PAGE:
Examination of Witnesses (Questions 160-179)|
TUESDAY 18 DECEMBER 2001
160. The end of July?
(Mr Sparks) Yes.
161. Well, it seems to me that you have to be
giving it by the end of this month.
(Mr Sparks) No, the end of January to the end of July
will be six months. The 31 January to 31 July will be six months.
162. So the end of January?
(Mr Sparks) That is right.
163. So you are not in a position to say now
that you will fund until July 2003?
(Mr Sparks) It is March 2003. That came as a proposal
asking us to indicate our willingness to enter into discussion
about that and that is what we will do and that will be discussed
on Thursday. Presumably if there is willingness to move that forward,
it could move very quickly in January.
164. I am still concerned about how much money
you will be able to put in for this gap. Would you not feel with
all that has happened in this sorry saga that you should find
the money to plug that gap and keep those projects going until
July 2003? It seems to me that that is the very least you could
do so that there can be proper negotiations to ensure that the
threat of redundancy can be lifted early on.
(Mr Nall) I do apologise for re-raising this point,
Chairman, but the issue is that the Society has a deficit in the
current year of £4 million a year. It has postponed needed
investment in its training and development to ensure the very
best safe practices for children and young people. It has to re
start pension contributions and that is clearly important to staff,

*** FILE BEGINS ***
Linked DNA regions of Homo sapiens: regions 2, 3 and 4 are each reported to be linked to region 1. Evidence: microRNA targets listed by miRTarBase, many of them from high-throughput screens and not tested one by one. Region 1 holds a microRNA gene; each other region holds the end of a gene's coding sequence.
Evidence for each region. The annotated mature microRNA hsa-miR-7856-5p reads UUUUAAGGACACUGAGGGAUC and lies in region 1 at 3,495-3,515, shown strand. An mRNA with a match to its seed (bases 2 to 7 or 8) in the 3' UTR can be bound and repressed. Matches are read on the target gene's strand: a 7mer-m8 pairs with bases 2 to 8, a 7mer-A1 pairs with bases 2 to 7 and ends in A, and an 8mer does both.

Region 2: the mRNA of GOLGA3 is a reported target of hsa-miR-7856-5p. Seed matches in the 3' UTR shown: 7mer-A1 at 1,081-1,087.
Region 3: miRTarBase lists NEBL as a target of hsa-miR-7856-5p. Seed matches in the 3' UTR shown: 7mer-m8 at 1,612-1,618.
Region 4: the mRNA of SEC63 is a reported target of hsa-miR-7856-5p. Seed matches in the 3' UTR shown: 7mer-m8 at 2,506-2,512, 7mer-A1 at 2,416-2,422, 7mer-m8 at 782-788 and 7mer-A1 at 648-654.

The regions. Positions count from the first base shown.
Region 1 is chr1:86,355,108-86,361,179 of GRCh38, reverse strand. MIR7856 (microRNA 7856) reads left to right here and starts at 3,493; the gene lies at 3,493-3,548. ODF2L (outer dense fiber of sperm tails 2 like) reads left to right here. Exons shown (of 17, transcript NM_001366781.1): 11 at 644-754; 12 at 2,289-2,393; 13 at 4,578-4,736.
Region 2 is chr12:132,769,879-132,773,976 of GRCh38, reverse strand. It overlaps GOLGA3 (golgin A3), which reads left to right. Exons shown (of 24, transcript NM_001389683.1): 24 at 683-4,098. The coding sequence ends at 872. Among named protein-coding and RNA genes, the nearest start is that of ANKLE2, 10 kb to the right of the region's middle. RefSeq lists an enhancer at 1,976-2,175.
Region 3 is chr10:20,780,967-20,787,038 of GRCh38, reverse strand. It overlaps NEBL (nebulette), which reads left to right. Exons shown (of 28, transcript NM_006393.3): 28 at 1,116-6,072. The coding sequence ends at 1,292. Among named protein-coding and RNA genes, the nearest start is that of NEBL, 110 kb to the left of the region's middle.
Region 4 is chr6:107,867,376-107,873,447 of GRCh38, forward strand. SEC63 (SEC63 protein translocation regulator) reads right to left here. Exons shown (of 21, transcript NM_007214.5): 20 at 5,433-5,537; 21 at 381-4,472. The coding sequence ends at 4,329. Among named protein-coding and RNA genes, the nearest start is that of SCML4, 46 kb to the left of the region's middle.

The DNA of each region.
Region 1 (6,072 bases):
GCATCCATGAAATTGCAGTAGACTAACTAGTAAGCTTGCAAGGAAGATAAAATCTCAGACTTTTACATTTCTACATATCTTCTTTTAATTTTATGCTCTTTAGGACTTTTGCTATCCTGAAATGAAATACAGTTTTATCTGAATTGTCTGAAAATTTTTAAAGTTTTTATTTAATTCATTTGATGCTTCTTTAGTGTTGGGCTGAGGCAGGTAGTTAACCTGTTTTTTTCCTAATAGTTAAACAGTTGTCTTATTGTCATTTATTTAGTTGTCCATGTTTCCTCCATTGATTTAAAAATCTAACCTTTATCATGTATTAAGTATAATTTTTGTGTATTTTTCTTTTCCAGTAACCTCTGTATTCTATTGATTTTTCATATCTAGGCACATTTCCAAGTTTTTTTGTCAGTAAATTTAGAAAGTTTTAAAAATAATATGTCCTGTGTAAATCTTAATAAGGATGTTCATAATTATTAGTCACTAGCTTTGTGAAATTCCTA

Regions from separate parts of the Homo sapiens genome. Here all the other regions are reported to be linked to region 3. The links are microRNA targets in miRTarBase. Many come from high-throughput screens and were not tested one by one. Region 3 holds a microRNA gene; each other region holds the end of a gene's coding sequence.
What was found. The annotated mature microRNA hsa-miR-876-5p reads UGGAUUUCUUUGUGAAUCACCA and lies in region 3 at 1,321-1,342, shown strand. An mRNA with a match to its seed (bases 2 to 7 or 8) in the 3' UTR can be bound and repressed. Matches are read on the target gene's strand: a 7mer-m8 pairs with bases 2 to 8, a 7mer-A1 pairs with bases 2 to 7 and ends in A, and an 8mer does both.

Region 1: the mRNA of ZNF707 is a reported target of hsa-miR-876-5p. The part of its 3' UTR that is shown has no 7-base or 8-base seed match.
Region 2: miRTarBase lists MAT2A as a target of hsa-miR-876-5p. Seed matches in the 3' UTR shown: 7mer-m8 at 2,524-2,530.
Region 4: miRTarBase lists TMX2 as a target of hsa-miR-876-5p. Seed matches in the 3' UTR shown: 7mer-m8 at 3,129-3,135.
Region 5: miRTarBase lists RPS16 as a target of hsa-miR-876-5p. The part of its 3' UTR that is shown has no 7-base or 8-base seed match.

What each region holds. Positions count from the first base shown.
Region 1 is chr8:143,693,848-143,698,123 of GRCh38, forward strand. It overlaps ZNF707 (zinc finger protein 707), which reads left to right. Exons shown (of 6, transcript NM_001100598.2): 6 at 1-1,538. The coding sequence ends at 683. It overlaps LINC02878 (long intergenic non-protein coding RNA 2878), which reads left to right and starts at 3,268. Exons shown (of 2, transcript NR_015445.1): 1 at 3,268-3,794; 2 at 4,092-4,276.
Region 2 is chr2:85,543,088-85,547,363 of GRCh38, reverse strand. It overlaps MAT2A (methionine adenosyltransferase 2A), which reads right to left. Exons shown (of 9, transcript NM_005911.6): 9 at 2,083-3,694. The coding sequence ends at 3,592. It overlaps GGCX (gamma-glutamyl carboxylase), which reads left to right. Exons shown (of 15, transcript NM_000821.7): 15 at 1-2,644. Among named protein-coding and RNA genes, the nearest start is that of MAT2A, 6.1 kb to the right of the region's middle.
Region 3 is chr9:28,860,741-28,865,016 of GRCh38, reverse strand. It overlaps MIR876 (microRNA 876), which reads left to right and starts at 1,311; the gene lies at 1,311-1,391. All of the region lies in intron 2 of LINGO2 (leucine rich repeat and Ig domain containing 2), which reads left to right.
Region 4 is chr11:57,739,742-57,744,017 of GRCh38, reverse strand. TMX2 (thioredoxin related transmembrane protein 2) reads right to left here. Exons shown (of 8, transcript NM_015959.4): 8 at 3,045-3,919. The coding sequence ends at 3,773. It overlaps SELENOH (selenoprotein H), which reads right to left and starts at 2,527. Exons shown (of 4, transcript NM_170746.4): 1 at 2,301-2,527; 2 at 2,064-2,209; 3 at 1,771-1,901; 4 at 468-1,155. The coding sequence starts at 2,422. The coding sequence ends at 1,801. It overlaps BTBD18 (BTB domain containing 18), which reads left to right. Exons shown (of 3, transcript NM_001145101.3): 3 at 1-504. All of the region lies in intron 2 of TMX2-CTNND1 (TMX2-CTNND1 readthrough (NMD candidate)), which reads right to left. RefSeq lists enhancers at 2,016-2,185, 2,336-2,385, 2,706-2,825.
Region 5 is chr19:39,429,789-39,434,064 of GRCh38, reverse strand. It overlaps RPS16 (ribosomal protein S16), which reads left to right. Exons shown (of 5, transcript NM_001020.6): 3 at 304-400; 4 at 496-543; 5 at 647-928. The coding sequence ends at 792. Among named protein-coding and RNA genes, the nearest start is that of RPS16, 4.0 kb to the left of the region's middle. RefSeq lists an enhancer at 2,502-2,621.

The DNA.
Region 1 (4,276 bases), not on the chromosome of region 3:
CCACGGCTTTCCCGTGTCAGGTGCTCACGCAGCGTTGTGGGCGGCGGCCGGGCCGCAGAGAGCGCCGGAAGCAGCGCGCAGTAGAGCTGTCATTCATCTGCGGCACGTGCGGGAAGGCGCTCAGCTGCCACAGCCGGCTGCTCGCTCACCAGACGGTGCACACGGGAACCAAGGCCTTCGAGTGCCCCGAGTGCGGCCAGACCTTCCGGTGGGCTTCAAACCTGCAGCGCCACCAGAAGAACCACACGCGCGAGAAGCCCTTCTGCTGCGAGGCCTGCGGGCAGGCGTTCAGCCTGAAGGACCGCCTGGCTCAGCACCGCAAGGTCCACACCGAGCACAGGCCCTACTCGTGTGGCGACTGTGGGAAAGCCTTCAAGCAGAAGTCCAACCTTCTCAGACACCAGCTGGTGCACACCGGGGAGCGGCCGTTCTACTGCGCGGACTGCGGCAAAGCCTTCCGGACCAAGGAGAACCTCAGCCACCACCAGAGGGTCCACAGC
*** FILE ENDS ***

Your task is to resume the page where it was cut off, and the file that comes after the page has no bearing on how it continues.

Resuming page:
that they have secure pensions. There are expenditure needs which
require the cuts to be made. We are looking at sums at the margin
to extend as far as possible the work in Wales. The sort of sums
we are looking at are around £600,000. That is probably what
it will cost financially to close the work in Wales. The subsequent
question then is, "Is there scope for augmenting that at
all?" That is in addition to the endowment funds we have
already talked about which we very much want to go to be the basis
of further work in Wales, either continuing our own work or other
work if that is not possible. Now, the basic problem in Wales
is the very large continuing contribution required to keep that
work open, and that contribution is over £100,000 a month
and if fundraising income, which is quite likely, falls sharply
in Wales, that contribution will rise to £150,000 a month,
perhaps more, and that gives us a limited period. We would very
much like to extend the work in Wales. We do not wish to close
the work in Wales, but there is a deficit and it must be tackled
and that does impose very tight constraints which we would wish
to explore in terms of extending the work.
165. On that briefing, I would like to make
a point. At point 10 you write, "The Society's objective